For decades, non-statutorily regulated healthcare professions have adopted a self-regulatory mechanism of management through voluntary, society-based registration. In an effort to promote optimal service standards for all healthcare professions, and to enhance the public’s accessibility to these, the Chief Executive introduced a voluntary accredited registers scheme for supplementary healthcare professions in the 2016 Policy Address.

17th February 2017 marked the end of the application period for Accredited Registers Scheme for Healthcare Professions (AR Scheme), which covers the existing 15 healthcare professions involved.

The Jockey Club School of Public Health and Primary Care of the Chinese University of Hong Kong (JCSPHPC) has been appointed as the relevant independent accreditation body, responsible for approving accreditations and providing the relevant certifications.

In June, the government announced that five healthcare professions are preliminarily assessed to meet the criteria for accreditation, namely speech therapists, clinical psychologists, educational psychologists, audiologists and dietitians. The JCSPHPC expects that the accreditation process for the speech therapists profession will be completed by the fourth quarter of 2017 and will then submit accreditation results to the DH for consideration. Accreditation results are expected to be announced by the end of 2017. For the other four healthcare professions assessed to have met the criteria, the JCSPHPC will further communicate with them on their submissions and will conduct the accreditation in phases in 2018, depending on the readiness of each profession.

Upholding professional standard to protect public's interest

As the AR Scheme allows only one controlling body to represent each healthcare profession, most professions have already reached a unified agreement to be merged prior to the submission of their applications.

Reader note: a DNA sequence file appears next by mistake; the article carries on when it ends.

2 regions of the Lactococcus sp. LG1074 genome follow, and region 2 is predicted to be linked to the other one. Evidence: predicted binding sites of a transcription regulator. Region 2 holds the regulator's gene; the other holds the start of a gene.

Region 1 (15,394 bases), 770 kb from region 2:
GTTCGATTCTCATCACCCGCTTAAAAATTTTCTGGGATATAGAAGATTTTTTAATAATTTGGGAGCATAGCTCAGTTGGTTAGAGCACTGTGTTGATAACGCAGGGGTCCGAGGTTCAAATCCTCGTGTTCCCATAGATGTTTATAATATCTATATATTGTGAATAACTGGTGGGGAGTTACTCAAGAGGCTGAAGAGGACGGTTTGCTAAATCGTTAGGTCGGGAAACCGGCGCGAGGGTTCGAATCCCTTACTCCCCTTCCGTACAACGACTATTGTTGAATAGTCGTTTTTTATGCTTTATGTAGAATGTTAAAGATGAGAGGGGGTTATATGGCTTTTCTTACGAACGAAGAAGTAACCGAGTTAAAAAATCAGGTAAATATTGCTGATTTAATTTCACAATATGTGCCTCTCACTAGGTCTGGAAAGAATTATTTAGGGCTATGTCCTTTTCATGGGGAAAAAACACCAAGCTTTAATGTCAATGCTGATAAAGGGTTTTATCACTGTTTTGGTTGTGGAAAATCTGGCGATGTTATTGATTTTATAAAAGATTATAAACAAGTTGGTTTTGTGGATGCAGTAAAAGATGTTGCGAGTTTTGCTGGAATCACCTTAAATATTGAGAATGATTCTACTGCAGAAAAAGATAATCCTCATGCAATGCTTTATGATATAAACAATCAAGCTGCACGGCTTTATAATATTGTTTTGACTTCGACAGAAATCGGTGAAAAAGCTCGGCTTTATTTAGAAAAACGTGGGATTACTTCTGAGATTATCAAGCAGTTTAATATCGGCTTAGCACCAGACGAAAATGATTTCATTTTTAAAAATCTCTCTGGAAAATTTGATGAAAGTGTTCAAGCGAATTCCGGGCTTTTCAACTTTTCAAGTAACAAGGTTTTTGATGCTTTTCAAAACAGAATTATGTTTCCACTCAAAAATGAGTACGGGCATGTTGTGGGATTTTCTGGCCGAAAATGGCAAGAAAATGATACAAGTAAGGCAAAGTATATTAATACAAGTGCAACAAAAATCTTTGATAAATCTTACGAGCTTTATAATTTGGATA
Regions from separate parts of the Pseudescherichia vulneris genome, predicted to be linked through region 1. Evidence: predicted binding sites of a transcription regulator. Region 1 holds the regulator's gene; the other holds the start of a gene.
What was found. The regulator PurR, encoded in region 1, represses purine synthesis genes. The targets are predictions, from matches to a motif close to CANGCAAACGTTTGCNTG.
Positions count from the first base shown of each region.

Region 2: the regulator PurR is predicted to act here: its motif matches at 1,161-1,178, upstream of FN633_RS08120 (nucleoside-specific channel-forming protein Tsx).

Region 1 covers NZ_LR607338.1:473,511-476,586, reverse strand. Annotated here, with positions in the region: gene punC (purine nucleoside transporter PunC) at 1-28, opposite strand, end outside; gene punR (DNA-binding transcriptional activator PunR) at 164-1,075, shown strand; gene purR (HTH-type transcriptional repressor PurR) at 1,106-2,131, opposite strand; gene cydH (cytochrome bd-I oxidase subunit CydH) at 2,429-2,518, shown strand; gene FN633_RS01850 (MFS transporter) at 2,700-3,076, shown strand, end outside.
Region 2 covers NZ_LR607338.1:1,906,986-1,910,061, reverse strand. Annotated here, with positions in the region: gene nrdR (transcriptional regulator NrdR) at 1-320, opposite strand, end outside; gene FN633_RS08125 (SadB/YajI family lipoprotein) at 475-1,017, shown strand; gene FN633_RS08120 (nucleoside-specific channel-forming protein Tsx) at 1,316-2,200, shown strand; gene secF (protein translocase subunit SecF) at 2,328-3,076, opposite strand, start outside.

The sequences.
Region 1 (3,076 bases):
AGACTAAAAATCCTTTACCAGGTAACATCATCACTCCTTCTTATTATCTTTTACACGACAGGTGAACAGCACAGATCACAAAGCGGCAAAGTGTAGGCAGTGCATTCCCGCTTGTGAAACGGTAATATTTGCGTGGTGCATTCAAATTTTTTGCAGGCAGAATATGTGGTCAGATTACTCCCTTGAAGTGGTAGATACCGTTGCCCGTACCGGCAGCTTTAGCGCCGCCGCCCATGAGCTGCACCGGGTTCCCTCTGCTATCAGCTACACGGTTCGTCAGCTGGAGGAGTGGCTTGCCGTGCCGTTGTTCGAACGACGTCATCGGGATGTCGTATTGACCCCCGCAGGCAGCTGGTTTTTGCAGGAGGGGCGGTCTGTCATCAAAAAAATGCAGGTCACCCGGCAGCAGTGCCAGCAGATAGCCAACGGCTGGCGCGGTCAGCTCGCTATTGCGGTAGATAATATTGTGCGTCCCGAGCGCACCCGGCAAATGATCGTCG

Unfortunately, strong contrasts between the Hong Kong Clinical Psychologists Association (HKCPA) and Hong Kong Association of Doctors in Clinical Psychology (HKADCP) have deterred smooth unifying operations between the two.

Both parties vehemently disagree with the professional standards and requirements set by the opposite party, hence applications were submitted separately for these associations. However, separate applications under one profession field have a higher chance of being disqualified or rejected.

According to Dr Charles Wai-Ho Pau, Vice Chair (Membership & Professional Standard) of Division of Clinical Psychology (DCP) at Hong Kong Psychological Society (HKPS), the divergence between the two was mostly rooted in the differences in training standard.

Although Pau emphasised that there will be no compromise on standards to achieve consensus, he spoke to MIMS in November to introduce an inclusive approach to ensure fair access to the Accredited Registers, while at the same time upholding professional standard.

Healthcare practitioners urge financial support from the government

Mr King-Lok Lai, Chairman of the Speech Therapists’ Association, has submitted his association’s application but highlighted the increased financial needs that are expected upon recognition of the group.

“Self-financing modes of operation rely on funds generated from membership fees. However, in cases like lawsuits, such fees may not be sufficient, hence our association may bear risk of bankruptcy within the first 2 years of operation,” he explained.

For the moment, to stabilise finances, increasing membership fees looks to be the only option. However, such increments may lead to the decreased participation of members. “The annual membership fee is currently HKD500, and it may need to be increased to HKD2,000 to support the body’s financial needs,” Lai said. He hopes the government can provide a sustainable economic support. MIMS

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